Viking Orion continues her maiden season sailing itineraries in the Western and Eastern Mediterranean this summer before heading east to sail Viking’s newest itineraries in Asia, Australia and Alaska.

Stay tuned for more.

Office pods installed at New York LaGuardia Airport

For a while back in the late 1990s, when free Wi-Fi at airports didn’t exist and everyone didn’t have their own laptops, a company called Laptop Lane installed banks of small, rentable work spaces at airports with computers, printers, Internet access and, best of all, an enclosed space that offered privacy.

That company is long gone, but people at airports still seek quiet spaces to get things done.

So rentable work pods are back.

A startup called Jabbrrbox just installed eight workpods in Terminal B at New York’s LaGuardia Airport where travelers can buy increments of time (i.e. $15 for 30 minutes) and get access to an acoutically-sound work space with a desk, free and reliable Wi-Fi and a photobooth app. Additional tools for users include a camera for video conference callas and in-booth speakers.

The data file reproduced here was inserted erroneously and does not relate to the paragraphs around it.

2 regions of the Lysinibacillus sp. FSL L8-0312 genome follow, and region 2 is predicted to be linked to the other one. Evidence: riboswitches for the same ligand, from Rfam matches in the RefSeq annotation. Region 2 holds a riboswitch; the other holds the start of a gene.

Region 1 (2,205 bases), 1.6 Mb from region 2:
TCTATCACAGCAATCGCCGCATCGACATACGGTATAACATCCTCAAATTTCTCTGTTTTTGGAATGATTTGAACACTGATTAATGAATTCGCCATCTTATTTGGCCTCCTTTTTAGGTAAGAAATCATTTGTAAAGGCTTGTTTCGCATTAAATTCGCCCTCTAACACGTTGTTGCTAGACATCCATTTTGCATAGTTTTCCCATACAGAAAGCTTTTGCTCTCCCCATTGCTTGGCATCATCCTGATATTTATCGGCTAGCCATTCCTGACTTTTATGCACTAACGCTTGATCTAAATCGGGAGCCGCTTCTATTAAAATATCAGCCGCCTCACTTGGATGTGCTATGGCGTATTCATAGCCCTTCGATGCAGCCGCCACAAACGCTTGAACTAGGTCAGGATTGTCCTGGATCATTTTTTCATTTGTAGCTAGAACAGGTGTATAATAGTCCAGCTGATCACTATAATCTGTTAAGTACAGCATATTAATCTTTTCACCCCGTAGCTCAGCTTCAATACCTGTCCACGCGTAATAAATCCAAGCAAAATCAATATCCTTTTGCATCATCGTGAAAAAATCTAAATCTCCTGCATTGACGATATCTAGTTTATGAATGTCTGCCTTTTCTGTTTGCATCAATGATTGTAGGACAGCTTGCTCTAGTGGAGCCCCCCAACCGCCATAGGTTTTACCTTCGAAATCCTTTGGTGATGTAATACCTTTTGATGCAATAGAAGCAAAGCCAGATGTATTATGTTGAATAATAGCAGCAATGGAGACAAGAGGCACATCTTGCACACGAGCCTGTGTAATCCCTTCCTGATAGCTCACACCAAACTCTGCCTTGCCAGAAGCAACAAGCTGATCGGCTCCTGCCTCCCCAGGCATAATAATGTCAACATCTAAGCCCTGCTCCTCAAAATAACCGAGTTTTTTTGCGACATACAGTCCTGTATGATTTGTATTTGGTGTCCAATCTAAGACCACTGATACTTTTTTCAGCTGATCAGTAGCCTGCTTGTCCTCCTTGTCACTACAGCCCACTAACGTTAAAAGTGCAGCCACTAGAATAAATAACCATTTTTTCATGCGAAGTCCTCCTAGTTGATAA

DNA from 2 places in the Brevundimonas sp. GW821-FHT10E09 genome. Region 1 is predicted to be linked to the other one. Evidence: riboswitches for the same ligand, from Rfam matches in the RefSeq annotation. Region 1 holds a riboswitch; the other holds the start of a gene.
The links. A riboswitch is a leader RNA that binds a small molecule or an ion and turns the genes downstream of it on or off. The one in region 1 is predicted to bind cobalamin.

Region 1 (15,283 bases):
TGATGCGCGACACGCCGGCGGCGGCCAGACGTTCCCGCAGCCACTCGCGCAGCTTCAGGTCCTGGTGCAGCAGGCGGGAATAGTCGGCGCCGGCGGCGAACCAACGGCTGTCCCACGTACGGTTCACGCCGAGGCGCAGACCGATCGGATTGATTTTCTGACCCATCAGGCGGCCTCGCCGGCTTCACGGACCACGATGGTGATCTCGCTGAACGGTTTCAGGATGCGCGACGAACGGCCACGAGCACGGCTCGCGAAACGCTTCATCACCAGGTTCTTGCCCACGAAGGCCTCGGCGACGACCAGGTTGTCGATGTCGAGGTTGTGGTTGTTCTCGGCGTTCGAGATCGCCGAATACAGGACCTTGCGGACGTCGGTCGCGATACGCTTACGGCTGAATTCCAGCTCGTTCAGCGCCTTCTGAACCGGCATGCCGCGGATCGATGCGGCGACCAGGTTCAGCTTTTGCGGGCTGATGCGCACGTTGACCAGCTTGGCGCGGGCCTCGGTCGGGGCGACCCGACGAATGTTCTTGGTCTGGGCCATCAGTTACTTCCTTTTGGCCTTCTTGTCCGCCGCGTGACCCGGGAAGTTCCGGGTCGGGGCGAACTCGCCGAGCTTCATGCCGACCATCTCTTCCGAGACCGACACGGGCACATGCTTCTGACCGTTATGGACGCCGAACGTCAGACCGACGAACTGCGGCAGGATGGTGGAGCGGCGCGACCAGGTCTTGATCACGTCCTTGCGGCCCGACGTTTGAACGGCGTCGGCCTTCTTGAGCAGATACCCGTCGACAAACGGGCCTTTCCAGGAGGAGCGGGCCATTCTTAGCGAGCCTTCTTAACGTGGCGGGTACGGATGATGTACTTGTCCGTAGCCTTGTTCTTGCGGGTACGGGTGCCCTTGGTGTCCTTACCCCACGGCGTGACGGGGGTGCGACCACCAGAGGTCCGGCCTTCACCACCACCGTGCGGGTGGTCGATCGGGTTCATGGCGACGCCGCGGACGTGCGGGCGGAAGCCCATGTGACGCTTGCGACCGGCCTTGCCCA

Of course, you don’t need to use the booths for working. You can just as easily pop in for a nap.

 

Alaska Airlines offering a first look at the Great American Eclipse

(The 2016 total solar eclipse as seen from Alaska Airlines flight 870; courtesy Alaska Airlines)

If you’re determined to see this summer’s “Great American Eclipse” on August 21, there may be no better place to be than on a special Alaska Airlines charter flight that will give passengers an early – and unique view – of the eclipse.

Alaska’s special eclipse flight will leave Portland, Oregon at 7:30 a.m, and fly off the coast of Oregon to let passengers be among the first to get a glimpse of the eclipse.